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female athletes

I ended up sacrificing my body and self-esteem, and for what?
Getting females into sport early matters, the champion says.
While getting equal pay is not a goal that can be reached overnight, it's critical to keep all channels of communication open with both female and male coaches and work through such challenges through honest discussions in a supportive environment. Encourage women on your team or in your department to ask for they want and to build a case for themselves based on merit and reaching set goals. It's important to make the ask.
Sometimes things transpire in international venues that remind us that the fight for gender equality is not only being waged relentlessly, but successfully, and with brilliant achievement. For years we read stories of individual women making their mark by ascending to leadership roles in business, politics, entertainment, non-profit, and in media, among many other fields.
Who run the world?
This week, my friend and fellow Olympic champ boatsman, Adam Kreek, made a mistake that I hope can prove to be a learning experience. While chatting with Ron McLean on CBC television, he expressed his opinion that Eugenie Bouchard may not be committed to winning, evidenced by her selfies, interest in fashion and social media presence. To add fuel to the fire, when three fellow Olympians whom I admire very much -- Marnie McBean, Chandra Crawford and Annamay Pierse -- expressed concern over Twitter, he emphatically defended his commentary.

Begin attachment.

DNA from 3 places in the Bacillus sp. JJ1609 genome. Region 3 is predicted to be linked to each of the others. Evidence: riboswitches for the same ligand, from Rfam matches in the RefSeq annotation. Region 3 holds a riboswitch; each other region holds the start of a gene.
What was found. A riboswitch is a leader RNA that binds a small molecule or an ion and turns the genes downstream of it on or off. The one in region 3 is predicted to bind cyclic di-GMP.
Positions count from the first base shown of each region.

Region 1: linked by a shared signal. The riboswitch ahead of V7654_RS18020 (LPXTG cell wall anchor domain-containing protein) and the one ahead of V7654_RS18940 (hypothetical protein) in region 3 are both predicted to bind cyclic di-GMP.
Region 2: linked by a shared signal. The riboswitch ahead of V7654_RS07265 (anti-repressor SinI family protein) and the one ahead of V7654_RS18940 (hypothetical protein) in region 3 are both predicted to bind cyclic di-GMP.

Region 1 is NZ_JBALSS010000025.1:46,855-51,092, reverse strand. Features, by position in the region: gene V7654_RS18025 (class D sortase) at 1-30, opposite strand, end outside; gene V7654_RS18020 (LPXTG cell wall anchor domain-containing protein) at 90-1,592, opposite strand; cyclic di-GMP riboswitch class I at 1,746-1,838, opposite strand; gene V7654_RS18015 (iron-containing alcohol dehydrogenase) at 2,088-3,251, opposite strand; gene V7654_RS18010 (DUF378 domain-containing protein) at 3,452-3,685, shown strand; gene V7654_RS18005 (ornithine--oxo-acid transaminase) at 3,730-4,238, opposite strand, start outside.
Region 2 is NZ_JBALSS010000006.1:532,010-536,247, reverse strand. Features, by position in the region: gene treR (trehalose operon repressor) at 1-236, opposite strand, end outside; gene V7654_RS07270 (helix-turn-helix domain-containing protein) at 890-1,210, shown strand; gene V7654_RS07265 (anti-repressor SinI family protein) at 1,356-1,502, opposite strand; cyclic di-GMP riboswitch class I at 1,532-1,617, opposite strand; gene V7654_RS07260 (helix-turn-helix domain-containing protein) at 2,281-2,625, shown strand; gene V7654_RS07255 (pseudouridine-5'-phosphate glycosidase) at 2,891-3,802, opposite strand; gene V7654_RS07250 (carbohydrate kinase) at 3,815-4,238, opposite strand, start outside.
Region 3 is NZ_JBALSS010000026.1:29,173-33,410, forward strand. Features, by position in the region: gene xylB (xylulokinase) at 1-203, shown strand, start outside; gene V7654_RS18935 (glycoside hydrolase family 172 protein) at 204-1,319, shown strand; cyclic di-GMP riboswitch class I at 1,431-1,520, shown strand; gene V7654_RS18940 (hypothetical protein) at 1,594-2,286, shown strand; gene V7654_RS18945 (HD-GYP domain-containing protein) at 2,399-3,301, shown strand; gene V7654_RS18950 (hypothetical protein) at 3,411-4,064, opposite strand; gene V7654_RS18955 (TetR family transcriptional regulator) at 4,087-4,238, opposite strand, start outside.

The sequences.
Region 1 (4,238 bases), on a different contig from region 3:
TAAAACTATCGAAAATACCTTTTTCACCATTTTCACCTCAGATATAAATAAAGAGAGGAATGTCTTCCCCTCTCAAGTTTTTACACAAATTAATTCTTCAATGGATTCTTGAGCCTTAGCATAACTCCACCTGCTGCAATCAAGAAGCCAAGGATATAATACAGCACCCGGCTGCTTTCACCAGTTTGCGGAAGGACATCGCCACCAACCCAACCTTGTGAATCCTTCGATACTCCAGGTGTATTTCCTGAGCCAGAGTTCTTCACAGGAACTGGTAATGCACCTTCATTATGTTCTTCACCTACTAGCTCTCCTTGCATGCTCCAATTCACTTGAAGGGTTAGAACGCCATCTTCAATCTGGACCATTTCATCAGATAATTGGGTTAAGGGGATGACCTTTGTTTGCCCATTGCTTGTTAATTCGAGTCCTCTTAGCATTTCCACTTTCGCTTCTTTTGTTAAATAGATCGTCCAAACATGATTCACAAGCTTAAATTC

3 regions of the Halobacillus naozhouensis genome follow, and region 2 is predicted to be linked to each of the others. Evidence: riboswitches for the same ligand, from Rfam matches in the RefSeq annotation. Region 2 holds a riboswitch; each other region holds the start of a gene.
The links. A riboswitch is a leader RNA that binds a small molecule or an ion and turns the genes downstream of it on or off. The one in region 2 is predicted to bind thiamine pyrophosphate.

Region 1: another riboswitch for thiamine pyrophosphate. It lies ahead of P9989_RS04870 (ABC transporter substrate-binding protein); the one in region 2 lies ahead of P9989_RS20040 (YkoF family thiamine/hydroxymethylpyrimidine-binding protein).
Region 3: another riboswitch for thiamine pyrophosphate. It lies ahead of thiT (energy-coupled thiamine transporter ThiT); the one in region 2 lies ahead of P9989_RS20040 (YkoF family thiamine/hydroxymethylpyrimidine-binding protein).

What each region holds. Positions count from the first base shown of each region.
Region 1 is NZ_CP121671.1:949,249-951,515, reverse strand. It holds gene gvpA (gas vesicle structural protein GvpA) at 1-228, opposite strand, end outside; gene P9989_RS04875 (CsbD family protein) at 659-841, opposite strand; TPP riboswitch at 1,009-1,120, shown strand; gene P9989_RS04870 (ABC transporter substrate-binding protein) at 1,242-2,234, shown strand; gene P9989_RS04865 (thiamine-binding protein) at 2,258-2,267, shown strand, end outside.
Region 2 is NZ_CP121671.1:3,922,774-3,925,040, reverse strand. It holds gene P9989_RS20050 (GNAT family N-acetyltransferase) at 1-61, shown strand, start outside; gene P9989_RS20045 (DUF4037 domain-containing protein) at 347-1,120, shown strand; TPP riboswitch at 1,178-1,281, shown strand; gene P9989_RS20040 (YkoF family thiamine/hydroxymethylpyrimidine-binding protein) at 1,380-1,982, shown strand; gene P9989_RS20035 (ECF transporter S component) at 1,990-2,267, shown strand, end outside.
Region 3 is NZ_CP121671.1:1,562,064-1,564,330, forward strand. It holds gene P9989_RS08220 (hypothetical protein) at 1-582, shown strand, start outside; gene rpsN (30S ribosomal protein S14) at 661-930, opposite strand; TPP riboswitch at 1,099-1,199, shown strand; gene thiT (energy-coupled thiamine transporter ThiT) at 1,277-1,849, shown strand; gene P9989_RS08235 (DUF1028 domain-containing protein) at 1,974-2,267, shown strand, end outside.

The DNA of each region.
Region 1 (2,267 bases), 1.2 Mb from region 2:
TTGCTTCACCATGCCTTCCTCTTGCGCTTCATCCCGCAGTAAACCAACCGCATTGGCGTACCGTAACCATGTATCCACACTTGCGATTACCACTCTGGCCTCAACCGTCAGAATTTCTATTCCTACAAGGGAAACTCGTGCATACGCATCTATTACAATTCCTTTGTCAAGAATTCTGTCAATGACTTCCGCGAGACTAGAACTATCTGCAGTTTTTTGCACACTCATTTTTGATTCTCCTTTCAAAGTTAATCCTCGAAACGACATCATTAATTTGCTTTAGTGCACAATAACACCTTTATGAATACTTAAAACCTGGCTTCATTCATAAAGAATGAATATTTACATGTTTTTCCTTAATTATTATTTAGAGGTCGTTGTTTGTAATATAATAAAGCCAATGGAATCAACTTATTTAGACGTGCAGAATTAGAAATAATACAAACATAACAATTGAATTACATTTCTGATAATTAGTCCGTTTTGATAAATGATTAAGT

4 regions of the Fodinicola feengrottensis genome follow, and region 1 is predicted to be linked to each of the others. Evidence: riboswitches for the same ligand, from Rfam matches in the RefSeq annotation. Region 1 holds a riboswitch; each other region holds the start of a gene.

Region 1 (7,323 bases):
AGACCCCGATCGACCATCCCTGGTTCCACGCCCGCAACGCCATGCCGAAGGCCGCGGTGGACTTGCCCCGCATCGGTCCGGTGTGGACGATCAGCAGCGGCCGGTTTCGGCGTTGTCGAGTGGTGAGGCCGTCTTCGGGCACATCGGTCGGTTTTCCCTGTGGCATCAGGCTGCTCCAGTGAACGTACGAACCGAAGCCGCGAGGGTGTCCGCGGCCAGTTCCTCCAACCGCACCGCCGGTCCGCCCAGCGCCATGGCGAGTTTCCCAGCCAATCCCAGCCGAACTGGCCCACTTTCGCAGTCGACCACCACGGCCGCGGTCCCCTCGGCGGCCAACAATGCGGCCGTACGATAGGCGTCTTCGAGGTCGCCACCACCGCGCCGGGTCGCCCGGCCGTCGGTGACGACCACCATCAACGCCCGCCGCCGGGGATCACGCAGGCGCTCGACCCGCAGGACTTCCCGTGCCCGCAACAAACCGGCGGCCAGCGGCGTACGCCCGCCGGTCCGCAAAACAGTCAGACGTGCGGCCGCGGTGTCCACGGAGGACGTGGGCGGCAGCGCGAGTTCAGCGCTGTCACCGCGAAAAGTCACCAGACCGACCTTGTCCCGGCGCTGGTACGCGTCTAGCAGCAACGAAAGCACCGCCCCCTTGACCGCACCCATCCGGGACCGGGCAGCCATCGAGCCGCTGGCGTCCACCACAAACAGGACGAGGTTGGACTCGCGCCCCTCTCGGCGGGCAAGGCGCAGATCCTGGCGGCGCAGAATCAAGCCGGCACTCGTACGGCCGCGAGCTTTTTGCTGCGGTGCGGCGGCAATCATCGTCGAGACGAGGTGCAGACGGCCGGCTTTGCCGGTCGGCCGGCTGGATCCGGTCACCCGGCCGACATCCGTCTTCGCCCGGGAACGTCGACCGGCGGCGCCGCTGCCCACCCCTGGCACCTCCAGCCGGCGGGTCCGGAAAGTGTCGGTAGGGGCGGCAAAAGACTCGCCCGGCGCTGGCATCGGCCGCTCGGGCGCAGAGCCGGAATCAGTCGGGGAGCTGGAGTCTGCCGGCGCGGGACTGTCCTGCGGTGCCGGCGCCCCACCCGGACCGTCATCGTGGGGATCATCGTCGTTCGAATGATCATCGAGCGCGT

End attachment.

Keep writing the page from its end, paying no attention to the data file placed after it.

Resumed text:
Through unrelenting determination and sheer talent, you finally reach the world's greatest theatre of athleticism -- a level of competition few ever reach. You are an Olympian. Then you see it: the headline describing your victory reads, "Wife of a Bears' lineman wins a bronze medal today in Rio Olympics."
Women's hockey is evolving and the divide between female and male athletes is blurring. Canadians are viewing female athletes as just that, athletes. We're not satisfied with the notion of "they play well for a girls team." Female competitors play well, period.
I felt like I was daring myself to cross some arbitrary line in the sand, and once I did, there would be no turning back. Canadians' perceptions of who I was, and certainly their knowledge of my life story, would be forever altered. Even if only a few dozen people heard my story, it felt big to share personally and publicly.